pastorjohnb

Thoughts and musings on faith and our mighty God!


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Good and Evil

Reading: Psalm 14

Verse 5: “God is present in the company of the righteous”.

Photo credit: Tech Nick

Today’s Psalm is attributed to David. It speaks of the evil and corruption in the world. They seem to be in control. Yet over and throughout it all is God. Connecting to yesterday’s passage from 2nd Samuel 11, could David be reflecting upon his own behavior as he writes these words? In his secret heart could he be hoping that God is with Bathsheba?

The Psalm opens recognizing that the fool says, “There is no God”. The fool says I can do whatever I want – I am god! The fool is corrupt and vile. Didn’t someone ask if that wasn’t Uriah’s wife? In verse four David acknowledges that evildoers “devour” God’s people “as men eat bread”. Sexual appetites can certainly devour others like common food. A most powerful man can have his way and then dismiss his victim like she was a common peasant.

And yet David knows in his heart of hearts that God is bigger than the evil of the world and the evil inside of him. In verses five and six he writes, “God is present in the company of the righteous” and “the Lord is their refuge”. Even though evil has been done, David hopes that God is present to and comforting Bathsheba. Yes, the Lord draws near to all who are abused and oppressed, to all who endure injustice and violence.

The part of David still connected to God can still long for salvation to come to Israel. He can still long for a better world even though his ‘secret’ actions work against it. I too have been here before – doing wrong in the present yet still hoping for God to make me right in the end. Even then God is our ever present refuge. Thanks be to God.

Prayer: Lord, I must admit that I, like David, am never too far from sin. The fleshy part of me is ever seeking glory or power or possessions. Yet the divine within me is always drawn to you. Thank you for the Spirit within. Raise up that voice in my heart, O Lord. Amen.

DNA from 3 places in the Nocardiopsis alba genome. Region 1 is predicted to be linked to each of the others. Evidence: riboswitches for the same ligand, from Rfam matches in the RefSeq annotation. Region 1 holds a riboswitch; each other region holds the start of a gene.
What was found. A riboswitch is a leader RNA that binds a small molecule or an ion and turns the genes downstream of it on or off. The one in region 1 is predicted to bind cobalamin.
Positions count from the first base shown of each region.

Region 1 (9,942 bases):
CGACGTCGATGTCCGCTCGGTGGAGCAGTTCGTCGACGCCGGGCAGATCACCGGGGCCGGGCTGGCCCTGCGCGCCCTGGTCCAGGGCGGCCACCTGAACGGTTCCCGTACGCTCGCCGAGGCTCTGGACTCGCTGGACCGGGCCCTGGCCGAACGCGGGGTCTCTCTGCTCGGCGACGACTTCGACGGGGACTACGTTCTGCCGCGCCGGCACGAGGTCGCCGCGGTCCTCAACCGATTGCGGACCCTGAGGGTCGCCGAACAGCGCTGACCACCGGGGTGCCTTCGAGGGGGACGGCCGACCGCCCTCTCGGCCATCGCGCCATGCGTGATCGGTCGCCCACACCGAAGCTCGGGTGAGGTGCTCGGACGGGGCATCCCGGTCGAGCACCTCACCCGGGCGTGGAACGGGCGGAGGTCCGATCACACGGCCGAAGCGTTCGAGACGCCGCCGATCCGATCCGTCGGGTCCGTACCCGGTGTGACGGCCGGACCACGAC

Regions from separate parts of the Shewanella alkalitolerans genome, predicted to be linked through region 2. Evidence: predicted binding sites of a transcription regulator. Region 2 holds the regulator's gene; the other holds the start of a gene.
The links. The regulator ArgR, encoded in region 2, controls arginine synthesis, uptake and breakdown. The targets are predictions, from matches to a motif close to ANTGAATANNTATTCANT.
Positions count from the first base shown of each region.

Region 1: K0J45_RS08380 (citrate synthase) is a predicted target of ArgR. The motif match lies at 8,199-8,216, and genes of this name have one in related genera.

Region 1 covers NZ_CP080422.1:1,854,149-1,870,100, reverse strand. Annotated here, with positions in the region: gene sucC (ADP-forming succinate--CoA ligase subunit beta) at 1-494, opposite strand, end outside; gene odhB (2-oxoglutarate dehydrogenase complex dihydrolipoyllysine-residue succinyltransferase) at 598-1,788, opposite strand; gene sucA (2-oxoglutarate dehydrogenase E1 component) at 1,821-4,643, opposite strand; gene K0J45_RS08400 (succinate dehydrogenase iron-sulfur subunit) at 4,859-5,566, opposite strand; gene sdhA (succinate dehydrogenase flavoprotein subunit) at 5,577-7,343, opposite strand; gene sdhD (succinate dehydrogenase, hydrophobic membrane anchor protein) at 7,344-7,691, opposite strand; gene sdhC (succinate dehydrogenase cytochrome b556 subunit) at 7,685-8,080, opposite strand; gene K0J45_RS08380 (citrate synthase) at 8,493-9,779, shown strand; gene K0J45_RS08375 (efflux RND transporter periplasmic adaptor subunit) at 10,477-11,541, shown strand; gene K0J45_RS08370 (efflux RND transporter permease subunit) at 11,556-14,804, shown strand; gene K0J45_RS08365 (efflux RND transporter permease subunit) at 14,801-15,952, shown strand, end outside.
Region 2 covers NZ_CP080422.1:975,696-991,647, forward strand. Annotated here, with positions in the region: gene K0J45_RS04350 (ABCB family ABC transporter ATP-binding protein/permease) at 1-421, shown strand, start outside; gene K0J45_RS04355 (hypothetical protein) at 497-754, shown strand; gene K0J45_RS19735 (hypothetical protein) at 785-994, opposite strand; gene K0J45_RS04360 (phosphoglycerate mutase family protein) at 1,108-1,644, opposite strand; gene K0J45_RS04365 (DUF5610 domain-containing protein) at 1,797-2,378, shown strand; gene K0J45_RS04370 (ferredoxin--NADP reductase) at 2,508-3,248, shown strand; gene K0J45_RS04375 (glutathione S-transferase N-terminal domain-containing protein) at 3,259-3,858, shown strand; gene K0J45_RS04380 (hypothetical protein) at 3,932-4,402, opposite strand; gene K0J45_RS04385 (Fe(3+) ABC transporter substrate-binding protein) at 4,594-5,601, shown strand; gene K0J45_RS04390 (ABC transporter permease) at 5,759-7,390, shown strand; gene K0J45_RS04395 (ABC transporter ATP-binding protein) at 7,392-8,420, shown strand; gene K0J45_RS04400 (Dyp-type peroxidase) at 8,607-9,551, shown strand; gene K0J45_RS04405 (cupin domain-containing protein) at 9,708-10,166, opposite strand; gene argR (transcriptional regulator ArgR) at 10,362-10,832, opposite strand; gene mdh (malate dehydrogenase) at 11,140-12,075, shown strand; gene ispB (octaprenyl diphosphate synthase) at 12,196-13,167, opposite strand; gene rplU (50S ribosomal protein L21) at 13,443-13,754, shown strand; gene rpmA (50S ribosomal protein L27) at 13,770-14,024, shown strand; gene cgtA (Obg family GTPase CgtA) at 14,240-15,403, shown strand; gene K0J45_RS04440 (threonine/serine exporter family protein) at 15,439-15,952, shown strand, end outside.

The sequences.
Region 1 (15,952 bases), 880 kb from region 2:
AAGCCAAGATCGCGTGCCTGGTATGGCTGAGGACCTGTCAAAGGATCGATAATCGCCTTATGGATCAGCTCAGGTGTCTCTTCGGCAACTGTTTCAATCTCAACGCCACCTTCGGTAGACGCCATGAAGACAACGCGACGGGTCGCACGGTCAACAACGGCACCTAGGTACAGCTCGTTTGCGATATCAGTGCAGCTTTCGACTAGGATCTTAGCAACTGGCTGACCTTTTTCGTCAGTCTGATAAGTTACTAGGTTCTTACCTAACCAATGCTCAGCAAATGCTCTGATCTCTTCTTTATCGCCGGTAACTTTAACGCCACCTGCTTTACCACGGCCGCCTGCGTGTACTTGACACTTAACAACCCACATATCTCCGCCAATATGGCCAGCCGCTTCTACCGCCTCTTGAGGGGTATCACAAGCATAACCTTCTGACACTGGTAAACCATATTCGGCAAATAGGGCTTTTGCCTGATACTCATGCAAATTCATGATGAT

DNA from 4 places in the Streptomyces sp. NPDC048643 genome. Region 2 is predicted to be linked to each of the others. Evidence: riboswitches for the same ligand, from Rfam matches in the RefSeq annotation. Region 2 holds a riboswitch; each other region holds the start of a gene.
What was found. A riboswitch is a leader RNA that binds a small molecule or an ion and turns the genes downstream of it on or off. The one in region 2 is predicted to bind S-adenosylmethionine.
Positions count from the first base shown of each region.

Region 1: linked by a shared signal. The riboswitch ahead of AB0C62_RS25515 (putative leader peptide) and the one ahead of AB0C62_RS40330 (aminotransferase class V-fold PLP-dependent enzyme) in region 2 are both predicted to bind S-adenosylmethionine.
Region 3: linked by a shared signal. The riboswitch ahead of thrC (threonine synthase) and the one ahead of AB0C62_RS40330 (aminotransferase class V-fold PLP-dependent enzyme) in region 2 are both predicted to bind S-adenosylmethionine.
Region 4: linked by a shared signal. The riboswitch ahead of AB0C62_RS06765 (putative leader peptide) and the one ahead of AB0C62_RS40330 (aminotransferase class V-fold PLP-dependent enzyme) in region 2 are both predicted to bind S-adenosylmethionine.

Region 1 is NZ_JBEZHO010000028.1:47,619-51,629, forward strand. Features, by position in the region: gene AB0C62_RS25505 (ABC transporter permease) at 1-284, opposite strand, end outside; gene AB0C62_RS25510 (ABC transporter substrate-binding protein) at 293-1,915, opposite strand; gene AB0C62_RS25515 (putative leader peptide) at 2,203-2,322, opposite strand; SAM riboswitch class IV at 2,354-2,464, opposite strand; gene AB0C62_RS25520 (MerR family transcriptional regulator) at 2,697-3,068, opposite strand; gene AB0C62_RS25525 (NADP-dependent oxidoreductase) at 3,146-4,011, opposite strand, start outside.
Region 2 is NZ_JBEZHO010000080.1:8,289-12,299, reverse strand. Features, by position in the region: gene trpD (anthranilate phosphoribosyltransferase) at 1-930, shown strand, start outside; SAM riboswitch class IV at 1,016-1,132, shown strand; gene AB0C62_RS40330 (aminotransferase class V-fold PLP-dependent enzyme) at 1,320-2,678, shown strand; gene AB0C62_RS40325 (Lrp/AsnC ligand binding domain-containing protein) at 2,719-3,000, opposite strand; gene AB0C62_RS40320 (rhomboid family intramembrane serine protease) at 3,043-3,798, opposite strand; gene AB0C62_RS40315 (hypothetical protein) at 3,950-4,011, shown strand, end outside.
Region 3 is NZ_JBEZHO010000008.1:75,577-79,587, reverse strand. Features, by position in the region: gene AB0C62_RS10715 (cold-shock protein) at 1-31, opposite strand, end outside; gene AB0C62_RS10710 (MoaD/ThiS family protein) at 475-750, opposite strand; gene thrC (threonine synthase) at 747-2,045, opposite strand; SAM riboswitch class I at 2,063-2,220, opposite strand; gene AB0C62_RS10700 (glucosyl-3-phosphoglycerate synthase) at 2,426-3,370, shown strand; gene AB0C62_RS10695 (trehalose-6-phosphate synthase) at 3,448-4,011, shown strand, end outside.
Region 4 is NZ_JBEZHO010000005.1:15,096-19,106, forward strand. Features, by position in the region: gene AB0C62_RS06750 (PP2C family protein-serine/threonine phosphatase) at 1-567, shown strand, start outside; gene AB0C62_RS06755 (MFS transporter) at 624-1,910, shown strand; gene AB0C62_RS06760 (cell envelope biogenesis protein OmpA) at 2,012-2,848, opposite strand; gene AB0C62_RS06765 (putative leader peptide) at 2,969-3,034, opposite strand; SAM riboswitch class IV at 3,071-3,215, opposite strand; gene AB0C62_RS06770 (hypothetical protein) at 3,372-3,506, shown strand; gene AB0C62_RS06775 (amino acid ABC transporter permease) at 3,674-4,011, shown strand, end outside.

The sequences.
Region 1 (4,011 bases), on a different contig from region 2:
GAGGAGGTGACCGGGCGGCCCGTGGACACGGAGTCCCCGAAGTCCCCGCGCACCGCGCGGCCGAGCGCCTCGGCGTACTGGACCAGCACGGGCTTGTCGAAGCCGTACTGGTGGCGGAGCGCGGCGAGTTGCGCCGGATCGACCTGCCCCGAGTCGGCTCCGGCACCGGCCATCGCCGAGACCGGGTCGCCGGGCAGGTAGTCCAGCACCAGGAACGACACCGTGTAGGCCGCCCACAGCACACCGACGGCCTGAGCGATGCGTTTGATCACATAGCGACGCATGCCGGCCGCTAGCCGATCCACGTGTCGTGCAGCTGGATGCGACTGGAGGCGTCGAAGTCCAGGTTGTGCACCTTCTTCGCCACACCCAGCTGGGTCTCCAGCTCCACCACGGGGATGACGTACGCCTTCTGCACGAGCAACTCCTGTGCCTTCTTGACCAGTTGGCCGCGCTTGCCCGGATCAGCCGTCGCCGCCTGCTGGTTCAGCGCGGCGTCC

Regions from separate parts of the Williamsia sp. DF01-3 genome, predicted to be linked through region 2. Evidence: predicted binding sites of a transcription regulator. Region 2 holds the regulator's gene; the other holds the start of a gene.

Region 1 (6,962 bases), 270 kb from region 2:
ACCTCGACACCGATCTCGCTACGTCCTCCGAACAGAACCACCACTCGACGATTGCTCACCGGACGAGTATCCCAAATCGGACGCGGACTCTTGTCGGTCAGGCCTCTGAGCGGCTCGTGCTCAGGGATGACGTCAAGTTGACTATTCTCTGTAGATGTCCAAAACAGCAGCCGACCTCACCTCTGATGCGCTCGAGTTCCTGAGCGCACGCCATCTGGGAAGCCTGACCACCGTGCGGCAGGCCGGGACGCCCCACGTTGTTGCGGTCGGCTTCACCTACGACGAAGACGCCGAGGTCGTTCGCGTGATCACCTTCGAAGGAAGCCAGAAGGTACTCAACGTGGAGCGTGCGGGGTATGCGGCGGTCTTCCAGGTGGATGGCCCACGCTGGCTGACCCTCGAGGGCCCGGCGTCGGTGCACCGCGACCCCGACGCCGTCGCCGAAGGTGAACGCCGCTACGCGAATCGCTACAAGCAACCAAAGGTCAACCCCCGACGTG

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One Day

Reading: Psalm 50: 3-6

Verse 3: “Our God will come and will not be silent”.

Photo credit: Bill Oxford

The reality of God is on full display in these verses from Psalm 50. While we prefer to avoid this truth about God, in fact he will one day judge us all. Whether we stand or kneel before him all by ourselves or whether we come to the throne of judgment following the rapture or the final days, we will all find ourselves in the place of judgment. The psalmist opens with “Our God will come and will not be silent”. The creator of this world and all that is in it has the right to determine our worthiness to enter his perfect eternity. God will not be silent on that day.

Continuing into verse four the psalmist declares that God will indeed “judge his people”. As the fire devours some, God will bring before him the “consecrated ones” – those who chose to enter the covenant to live in right relationship with God and with one another. Ultimately the comparison will be made with Jesus, the one who came and showed us what it means, what it looks like to love God and neighbor with all that we are. We have no better example. While God does not expect us to be perfect, to never sin, to always get it just right, God does expect us to strive to be more like Christ, to resist sin, and to ever answer and follow the call of the Holy Spirit. To use a John Wesley term, we are ever “going on to perfection”. Day by day we are to seek to grow in our love of God and in our love of neighbor, coming closer and closer to the perfection that we find in Jesus Christ so that one day we may be perfected.